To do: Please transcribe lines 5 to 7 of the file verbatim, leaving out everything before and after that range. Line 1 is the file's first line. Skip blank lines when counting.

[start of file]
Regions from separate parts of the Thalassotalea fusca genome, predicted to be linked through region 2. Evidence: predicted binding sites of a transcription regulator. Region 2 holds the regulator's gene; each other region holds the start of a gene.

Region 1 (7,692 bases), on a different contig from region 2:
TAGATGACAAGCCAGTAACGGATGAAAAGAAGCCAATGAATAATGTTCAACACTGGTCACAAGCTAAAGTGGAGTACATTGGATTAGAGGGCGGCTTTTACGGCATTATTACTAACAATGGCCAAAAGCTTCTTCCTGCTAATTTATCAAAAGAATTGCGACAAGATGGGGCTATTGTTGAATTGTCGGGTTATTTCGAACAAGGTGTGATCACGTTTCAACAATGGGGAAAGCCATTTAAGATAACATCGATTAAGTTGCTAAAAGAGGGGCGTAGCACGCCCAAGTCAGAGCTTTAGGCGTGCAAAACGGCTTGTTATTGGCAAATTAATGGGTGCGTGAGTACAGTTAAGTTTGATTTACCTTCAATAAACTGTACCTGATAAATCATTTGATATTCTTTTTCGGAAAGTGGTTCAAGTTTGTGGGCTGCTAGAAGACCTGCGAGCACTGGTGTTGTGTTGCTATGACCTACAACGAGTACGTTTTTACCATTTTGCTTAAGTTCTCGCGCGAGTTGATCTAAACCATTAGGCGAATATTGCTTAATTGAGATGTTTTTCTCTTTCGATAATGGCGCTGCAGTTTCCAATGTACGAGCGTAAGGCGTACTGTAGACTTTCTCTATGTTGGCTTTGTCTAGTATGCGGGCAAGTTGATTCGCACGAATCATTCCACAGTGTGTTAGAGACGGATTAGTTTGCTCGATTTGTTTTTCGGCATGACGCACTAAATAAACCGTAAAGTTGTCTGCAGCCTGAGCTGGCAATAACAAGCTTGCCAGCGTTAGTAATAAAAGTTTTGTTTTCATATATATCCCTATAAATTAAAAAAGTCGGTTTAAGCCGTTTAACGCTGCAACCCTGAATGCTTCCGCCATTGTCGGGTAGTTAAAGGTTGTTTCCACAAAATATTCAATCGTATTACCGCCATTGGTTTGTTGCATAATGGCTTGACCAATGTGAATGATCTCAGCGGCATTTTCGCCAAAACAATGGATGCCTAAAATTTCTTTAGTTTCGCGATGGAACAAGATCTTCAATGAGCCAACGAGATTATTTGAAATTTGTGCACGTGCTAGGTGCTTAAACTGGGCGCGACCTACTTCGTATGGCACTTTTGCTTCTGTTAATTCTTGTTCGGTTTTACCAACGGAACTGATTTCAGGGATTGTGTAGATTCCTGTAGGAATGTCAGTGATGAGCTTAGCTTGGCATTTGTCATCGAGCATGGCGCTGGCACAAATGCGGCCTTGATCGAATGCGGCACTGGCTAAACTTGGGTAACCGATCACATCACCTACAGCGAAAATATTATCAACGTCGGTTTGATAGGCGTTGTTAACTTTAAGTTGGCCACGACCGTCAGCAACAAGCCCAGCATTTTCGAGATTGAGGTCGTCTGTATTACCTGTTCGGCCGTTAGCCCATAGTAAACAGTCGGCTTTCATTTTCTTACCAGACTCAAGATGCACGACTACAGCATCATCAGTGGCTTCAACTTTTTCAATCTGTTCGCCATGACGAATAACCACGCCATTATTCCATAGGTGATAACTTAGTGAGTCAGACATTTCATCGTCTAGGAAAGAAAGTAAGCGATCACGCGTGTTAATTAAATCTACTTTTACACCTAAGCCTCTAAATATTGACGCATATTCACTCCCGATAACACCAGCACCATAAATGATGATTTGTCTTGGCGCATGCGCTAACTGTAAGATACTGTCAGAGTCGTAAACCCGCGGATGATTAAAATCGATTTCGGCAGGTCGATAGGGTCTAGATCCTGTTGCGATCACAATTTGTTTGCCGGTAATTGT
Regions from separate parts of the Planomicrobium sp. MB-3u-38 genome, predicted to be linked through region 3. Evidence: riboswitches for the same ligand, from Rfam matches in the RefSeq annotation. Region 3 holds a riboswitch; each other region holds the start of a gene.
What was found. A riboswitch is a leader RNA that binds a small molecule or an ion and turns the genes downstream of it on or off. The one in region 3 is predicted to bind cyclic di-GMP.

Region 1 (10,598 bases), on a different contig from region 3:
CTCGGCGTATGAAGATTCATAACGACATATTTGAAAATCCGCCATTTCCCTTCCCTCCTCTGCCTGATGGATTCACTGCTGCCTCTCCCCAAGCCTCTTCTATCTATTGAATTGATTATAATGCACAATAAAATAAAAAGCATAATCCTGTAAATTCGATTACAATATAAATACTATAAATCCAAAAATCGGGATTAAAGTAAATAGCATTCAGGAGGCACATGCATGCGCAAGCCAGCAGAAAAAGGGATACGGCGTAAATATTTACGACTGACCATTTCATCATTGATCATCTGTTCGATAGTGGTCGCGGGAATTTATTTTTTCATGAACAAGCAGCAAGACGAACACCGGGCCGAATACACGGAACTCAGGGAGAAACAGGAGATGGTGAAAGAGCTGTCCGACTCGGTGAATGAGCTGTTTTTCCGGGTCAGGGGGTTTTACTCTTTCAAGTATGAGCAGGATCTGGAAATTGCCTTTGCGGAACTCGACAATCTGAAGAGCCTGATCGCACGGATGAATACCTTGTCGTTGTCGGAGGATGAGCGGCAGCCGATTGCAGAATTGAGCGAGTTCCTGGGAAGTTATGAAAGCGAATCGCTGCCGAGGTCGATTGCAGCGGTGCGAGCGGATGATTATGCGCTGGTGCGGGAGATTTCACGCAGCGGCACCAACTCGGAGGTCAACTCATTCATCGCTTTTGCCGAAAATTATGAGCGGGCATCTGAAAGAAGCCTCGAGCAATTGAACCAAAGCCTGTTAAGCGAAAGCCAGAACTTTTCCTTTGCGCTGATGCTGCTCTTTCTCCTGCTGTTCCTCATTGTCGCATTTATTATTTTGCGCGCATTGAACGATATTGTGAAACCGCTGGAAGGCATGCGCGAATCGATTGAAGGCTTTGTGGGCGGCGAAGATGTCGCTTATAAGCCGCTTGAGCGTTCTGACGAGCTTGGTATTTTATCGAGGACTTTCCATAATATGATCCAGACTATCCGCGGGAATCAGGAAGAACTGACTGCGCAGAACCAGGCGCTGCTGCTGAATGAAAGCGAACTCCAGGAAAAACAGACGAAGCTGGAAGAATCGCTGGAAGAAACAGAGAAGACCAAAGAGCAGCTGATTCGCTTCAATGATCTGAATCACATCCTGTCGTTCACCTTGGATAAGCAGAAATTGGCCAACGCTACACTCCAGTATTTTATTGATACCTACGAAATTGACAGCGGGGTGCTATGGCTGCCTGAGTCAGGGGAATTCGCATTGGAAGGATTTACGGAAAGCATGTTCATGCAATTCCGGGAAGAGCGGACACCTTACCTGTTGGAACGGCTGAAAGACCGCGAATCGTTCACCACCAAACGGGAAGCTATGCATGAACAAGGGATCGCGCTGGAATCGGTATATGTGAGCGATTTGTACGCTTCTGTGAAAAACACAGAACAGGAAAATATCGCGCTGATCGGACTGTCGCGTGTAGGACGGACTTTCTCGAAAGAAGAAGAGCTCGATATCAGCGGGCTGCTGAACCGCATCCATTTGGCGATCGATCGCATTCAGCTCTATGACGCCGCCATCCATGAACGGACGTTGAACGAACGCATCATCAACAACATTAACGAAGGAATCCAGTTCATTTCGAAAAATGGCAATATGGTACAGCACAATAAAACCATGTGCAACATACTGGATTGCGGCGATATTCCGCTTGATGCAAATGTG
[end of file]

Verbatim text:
What was found. A riboswitch is a leader RNA that binds a small molecule or an ion and turns the genes downstream of it on or off. The one in region 3 is predicted to bind cyclic di-GMP.

Region 1 (10,598 bases), on a different contig from region 3:
CTCGGCGTATGAAGATTCATAACGACATATTTGAAAATCCGCCATTTCCCTTCCCTCCTCTGCCTGATGGATTCACTGCTGCCTCTCCCCAAGCCTCTTCTATCTATTGAATTGATTATAATGCACAATAAAATAAAAAGCATAATCCTGTAAATTCGATTACAATATAAATACTATAAATCCAAAAATCGGGATTAAAGTAAATAGCATTCAGGAGGCACATGCATGCGCAAGCCAGCAGAAAAAGGGATACGGCGTAAATATTTACGACTGACCATTTCATCATTGATCATCTGTTCGATAGTGGTCGCGGGAATTTATTTTTTCATGAACAAGCAGCAAGACGAACACCGGGCCGAATACACGGAACTCAGGGAGAAACAGGAGATGGTGAAAGAGCTGTCCGACTCGGTGAATGAGCTGTTTTTCCGGGTCAGGGGGTTTTACTCTTTCAAGTATGAGCAGGATCTGGAAATTGCCTTTGCGGAACTCGACAATCTGAAGAGCCTGATCGCACGGATGAATACCTTGTCGTTGTCGGAGGATGAGCGGCAGCCGATTGCAGAATTGAGCGAGTTCCTGGGAAGTTATGAAAGCGAATCGCTGCCGAGGTCGATTGCAGCGGTGCGAGCGGATGATTATGCGCTGGTGCGGGAGATTTCACGCAGCGGCACCAACTCGGAGGTCAACTCATTCATCGCTTTTGCCGAAAATTATGAGCGGGCATCTGAAAGAAGCCTCGAGCAATTGAACCAAAGCCTGTTAAGCGAAAGCCAGAACTTTTCCTTTGCGCTGATGCTGCTCTTTCTCCTGCTGTTCCTCATTGTCGCATTTATTATTTTGCGCGCATTGAACGATATTGTGAAACCGCTGGAAGGCATGCGCGAATCGATTGAAGGCTTTGTGGGCGGCGAAGATGTCGCTTATAAGCCGCTTGAGCGTTCTGACGAGCTTGGTATTTTATCGAGGACTTTCCATAATATGATCCAGACTATCCGCGGGAATCAGGAAGAACTGACTGCGCAGAACCAGGCGCTGCTGCTGAATGAAAGCGAACTCCAGGAAAAACAGACGAAGCTGGAAGAATCGCTGGAAGAAACAGAGAAGACCAAAGAGCAGCTGATTCGCTTCAATGATCTGAATCACATCCTGTCGTTCACCTTGGATAAGCAGAAATTGGCCAACGCTACACTCCAGTATTTTATTGATACCTACGAAATTGACAGCGGGGTGCTATGGCTGCCTGAGTCAGGGGAATTCGCATTGGAAGGATTTACGGAAAGCATGTTCATGCAATTCCGGGAAGAGCGGACACCTTACCTGTTGGAACGGCTGAAAGACCGCGAATCGTTCACCACCAAACGGGAAGCTATGCATGAACAAGGGATCGCGCTGGAATCGGTATATGTGAGCGATTTGTACGCTTCTGTGAAAAACACAGAACAGGAAAATATCGCGCTGATCGGACTGTCGCGTGTAGGACGGACTTTCTCGAAAGAAGAAGAGCTCGATATCAGCGGGCTGCTGAACCGCATCCATTTGGCGATCGATCGCATTCAGCTCTATGACGCCGCCATCCATGAACGGACGTTGAACGAACGCATCATCAACAACATTAACGAAGGAATCCAGTTCATTTCGAAAAATGGCAATATGGTACAGCACAATAAAACCATGTGCAACATACTGGATTGCGGCGATATTCCGCTTGATGCAAATGTG